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The 2009 ASHS Annual Conference

Linking Landscape Types to Water Use of Residential Urban Landscapes

Monday, July 27, 2009
Illinois/Missouri/Meramec (Millennium Hotel St. Louis)
Rolston St Hilaire, New Mexico State University
Malik G. Al-Ajlouni, Plant and Environmental Sciences, New Mexico State University, Las Cruces, NM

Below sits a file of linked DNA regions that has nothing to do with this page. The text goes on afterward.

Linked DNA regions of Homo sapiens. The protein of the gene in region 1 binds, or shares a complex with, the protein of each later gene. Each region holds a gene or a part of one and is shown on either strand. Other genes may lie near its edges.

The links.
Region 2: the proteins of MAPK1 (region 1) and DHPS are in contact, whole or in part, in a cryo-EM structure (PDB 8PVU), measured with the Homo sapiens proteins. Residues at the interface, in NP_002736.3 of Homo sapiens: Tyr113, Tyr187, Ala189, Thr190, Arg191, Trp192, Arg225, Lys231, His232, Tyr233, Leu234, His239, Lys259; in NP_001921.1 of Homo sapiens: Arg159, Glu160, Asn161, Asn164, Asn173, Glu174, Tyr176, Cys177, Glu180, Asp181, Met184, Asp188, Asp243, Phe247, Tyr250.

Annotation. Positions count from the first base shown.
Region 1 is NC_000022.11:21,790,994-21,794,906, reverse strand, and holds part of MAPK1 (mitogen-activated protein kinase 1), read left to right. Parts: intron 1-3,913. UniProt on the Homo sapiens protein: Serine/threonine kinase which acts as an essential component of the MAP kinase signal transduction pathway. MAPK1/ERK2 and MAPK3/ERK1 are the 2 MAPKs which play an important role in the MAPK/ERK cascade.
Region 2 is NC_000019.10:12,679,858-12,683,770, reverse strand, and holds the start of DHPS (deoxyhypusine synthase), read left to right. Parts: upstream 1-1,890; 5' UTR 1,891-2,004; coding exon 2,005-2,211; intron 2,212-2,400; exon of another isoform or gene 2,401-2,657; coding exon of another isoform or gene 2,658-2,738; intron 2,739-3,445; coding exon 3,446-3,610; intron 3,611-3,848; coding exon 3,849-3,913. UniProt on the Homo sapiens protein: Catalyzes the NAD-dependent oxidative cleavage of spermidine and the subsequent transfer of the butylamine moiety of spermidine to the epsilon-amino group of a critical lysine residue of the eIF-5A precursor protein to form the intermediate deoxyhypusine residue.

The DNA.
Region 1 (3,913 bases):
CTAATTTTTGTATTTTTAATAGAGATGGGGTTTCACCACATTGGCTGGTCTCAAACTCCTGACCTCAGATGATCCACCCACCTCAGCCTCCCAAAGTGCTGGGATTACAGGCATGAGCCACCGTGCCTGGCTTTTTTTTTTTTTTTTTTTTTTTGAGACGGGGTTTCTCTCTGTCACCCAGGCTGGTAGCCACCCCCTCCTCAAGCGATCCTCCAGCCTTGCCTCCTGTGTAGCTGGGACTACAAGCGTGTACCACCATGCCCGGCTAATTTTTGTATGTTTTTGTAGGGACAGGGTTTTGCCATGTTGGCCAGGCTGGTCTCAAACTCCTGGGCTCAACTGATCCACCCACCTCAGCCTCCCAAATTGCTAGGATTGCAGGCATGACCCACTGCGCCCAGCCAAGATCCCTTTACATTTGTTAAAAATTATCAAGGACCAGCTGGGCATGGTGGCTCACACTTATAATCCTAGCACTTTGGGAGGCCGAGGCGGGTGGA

Worldwide, residential landscape types have emerged to conserve outdoor water use because of water shortages and the need for environmental sustainability.  Although many reports have mentioned various residential landscape types, none has provided robust classifications for residential landscape types and their associated water requirements.  Our research seeks to classify typical residential urban landscapes and link each landscape type to a water requirement.  The classification theory of our research is based on plant water requirements, and the ratios of landscape elements that need water versus elements that do not.  Nine landscapes in each of the six districts of Las Cruces, New Mexico were selected using purposive sampling.  In each district, the nine samples were divided equally into three categories based on the ratio of landscape area that require irrigation.  Google Earth 4.3, City of Las Cruces online maps, and Microsoft Virtual Earth Beta were used to identify the landscapes.  However, Global Positioning System will be used to draw and accurately identify all landscape elements and areas in each sample.  ArcGIS software will be used to identify the landscape elements and ratios.  Estimation of landscape water requirements will be based on reference evapotranspiration, plant factors, and landscape area.  This classification will help landscape designers and planners identify designs that have specific irrigation requirements.